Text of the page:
As I work most days, a chair is the place I spend most of my time thinking up silly stories. It is the place for me where thought becomes reality.
Since Socrates first wrestled with the question of what is a chair, philosophers have talked and nothing changes. On the other hand, designers and manufacturers have been struggling to improve the chair.
A chair is still a chair if you are not sitting there, but it doesn’t feel or look the same.
Look at it this way.
One could say that all chairs rest upon the ground, but then the tire swing and the porch swing would be out the door. In summer, what child would not choose a tire swing over a creek over the grandest throne? And an old man likes his rocking chair. After a climb to the top of a mountain, a rock will do if you are tired enough. The ground is just the ground and not a chair. A chair is not something to simply be look at and admired. A blind man knows a good chair by its feel and its comfort. A bed is not a chair, but a tired man can recline and fall asleep in his favorite chair, feet propped up, back down, stretched out, without a thought or worry in the world.
To come, to sit, to stay and relax and ponder the weighty questions of Socrates. That is the function and reality of a chair.
To understand a chair one must sit there. It is the place where reality and perception come together.
Let me say, I love the beauty of a chair for its own sake. Then too I love the suppleness of leather, the richness and texture of fabric. Is a chair high or low, wide or narrow, big or small? These questions depend upon space and place. A three legged stool might stand for a pup tent on a camp out, but a fine home deserves more.
Try on any of these Hancock & Moore chairs out for size and comfort. See an interior designer at Traditions in Overland Park and Wichita and discover the beautiful reality of a Hancock & Moore chair.
Then ask yourself, if a chair is still a chair if you are not sitting there.
Let me give you a place to sit and something to think about. A Morris recliner by Stickley, a melon fabric.
Memory is a series of life’s moments recalled when needed.
Last year at Oxford, last summer at Water House, Walthamstow, northeast London, a square, heavy Georgian building of yellow brick, the Morris family home from 1848 to 1856. In 1856, William Morris, twenty two and a student at Oxford, writing as a character named John, in The Oxford and Cambridge Magazine:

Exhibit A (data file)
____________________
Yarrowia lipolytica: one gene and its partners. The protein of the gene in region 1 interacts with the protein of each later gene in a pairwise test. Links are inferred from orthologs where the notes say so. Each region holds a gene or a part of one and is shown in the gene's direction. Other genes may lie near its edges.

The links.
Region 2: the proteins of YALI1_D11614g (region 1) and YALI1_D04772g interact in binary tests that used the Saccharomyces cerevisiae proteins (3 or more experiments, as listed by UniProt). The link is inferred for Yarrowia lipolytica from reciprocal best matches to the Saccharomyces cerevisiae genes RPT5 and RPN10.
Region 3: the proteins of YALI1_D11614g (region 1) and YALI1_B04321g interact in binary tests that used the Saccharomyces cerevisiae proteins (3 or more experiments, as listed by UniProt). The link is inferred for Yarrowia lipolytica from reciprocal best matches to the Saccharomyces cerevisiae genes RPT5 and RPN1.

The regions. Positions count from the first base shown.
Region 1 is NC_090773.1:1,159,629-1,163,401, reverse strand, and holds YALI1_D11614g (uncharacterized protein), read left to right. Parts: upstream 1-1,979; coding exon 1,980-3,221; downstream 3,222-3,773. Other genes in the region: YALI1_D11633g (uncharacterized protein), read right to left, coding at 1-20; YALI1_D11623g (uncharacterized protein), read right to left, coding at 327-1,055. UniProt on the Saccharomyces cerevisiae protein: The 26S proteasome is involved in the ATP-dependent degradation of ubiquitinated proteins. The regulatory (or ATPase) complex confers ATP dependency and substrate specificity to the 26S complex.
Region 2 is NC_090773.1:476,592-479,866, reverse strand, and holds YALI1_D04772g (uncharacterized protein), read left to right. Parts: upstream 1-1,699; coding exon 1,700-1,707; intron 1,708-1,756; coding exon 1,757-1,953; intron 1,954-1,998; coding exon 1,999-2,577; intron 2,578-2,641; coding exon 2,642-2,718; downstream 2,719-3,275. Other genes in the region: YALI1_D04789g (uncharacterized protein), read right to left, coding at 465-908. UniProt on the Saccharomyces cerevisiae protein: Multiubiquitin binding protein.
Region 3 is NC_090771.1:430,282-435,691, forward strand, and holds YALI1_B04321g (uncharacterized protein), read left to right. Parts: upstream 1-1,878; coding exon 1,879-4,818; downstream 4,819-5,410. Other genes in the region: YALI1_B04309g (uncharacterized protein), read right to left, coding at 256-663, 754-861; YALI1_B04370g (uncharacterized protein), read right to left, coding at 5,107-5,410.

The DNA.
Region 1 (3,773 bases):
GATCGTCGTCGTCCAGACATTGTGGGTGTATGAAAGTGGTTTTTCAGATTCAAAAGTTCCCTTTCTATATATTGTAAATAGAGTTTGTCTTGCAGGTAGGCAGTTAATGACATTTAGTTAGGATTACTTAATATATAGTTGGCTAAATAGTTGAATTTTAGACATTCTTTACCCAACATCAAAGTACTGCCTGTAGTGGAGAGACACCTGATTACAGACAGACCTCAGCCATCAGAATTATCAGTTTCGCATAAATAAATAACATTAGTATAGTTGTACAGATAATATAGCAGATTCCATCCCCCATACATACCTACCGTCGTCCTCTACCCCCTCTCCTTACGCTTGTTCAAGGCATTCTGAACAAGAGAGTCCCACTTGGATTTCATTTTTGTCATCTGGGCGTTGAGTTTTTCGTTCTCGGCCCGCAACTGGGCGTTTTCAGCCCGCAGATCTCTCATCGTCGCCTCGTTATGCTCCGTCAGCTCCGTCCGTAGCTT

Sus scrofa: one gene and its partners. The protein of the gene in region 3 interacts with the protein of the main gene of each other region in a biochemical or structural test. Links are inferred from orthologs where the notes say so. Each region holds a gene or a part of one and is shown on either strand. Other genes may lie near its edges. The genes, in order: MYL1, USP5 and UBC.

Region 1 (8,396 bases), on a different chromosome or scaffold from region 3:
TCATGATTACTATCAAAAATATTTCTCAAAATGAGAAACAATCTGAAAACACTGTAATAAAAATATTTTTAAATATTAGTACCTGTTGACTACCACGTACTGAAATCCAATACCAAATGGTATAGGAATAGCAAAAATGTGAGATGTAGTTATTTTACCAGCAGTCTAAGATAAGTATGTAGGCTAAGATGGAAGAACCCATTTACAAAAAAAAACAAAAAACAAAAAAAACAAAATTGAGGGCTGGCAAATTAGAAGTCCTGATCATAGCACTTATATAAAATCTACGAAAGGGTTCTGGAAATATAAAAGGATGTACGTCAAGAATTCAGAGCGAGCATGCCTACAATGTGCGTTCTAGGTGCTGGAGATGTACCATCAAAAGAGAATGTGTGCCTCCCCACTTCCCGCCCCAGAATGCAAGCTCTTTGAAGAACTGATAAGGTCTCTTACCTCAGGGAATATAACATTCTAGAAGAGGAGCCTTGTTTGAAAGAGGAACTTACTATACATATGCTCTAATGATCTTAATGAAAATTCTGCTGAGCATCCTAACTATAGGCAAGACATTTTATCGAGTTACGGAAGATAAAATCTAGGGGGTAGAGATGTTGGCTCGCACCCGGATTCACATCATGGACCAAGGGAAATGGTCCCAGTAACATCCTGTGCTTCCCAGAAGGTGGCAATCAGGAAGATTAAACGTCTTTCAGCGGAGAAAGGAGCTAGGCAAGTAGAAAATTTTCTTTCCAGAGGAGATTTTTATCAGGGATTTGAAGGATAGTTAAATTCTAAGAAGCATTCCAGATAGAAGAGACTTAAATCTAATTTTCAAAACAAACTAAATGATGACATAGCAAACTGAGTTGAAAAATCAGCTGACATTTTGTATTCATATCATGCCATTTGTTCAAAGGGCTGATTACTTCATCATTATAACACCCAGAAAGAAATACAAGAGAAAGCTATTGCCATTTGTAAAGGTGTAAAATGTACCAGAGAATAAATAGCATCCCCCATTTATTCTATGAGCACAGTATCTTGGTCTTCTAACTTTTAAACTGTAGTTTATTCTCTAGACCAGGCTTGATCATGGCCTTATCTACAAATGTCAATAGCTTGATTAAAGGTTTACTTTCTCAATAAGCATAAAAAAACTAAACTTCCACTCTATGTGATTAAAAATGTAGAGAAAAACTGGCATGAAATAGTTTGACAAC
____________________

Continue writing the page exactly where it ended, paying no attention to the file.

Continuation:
John took up a garden fork preparatory to running down to the melon ground where the worm-populated dung heaps were; for some strange reason that moment and the half hour were one of the unforgotten times of his life; and in after days he could never smell the mixed smell of the toolhouse, with its bast mats, earthy roots and herbs, in a hot summer evening, without that evening with every word and gesture coming clear to his memory.
Strange, is it not, that inspiration can come from a dung heap, a melon, and a summer long ago? This first day of May, I have just planted my cantaloupe seeds out behind the store in bed recovered from the compost of last year.
Let me give you as an added bonus, two poems by William Morris:
I am the ancient apple-queen, As once I was so am I now. For evermore a hope unseen, Betwixt the blossom and the bough.
Ah, where’s the river’s hidden Gold! And where the windy grave of Troy? Yet come I as I came of old, From out the heart of Summer’s joy.
I am the handmaid of the earth, I [em]broider fair her glorious gown, And deck her on her days of mirth With many a garland of renown.
And while Earth’s little ones are fain And play about the Mother’s hem, I scatter every gift I gain From sun and wind to gladden them.
A Chippendale chair is a very difficult object. A skyscraper is almost easier. That is why Chippendale is famous. – Ludwig Mies van der Rohe, inventor of modern architecture and the glass skyscraper
A glass skyscraper is never called a Mies van der Rohe, perhaps is should.
Thomas Chippendale (1718 –1779) – London cabinet-maker, published in 1754 The Gentleman and Cabinet Maker’s Director codifying the fashion in England for creative blends of Gothic, Asian, and French Rococo designs of Louis XV.
Chairs in the Chippendale style became rectilinear, the stiles straight and outwardly-flaring at the top corners, back splats, which were formerly solid in the Queen Anne style, came to be pierced and intricately carved with foliage and interlacing patterns. Chair legs were either straight or more fanciful with ball and eagle claws. Of all the Chippendale chairs, the ribbon-back chair with a broad seat and cupid’s bow-style back rail is the most well-known.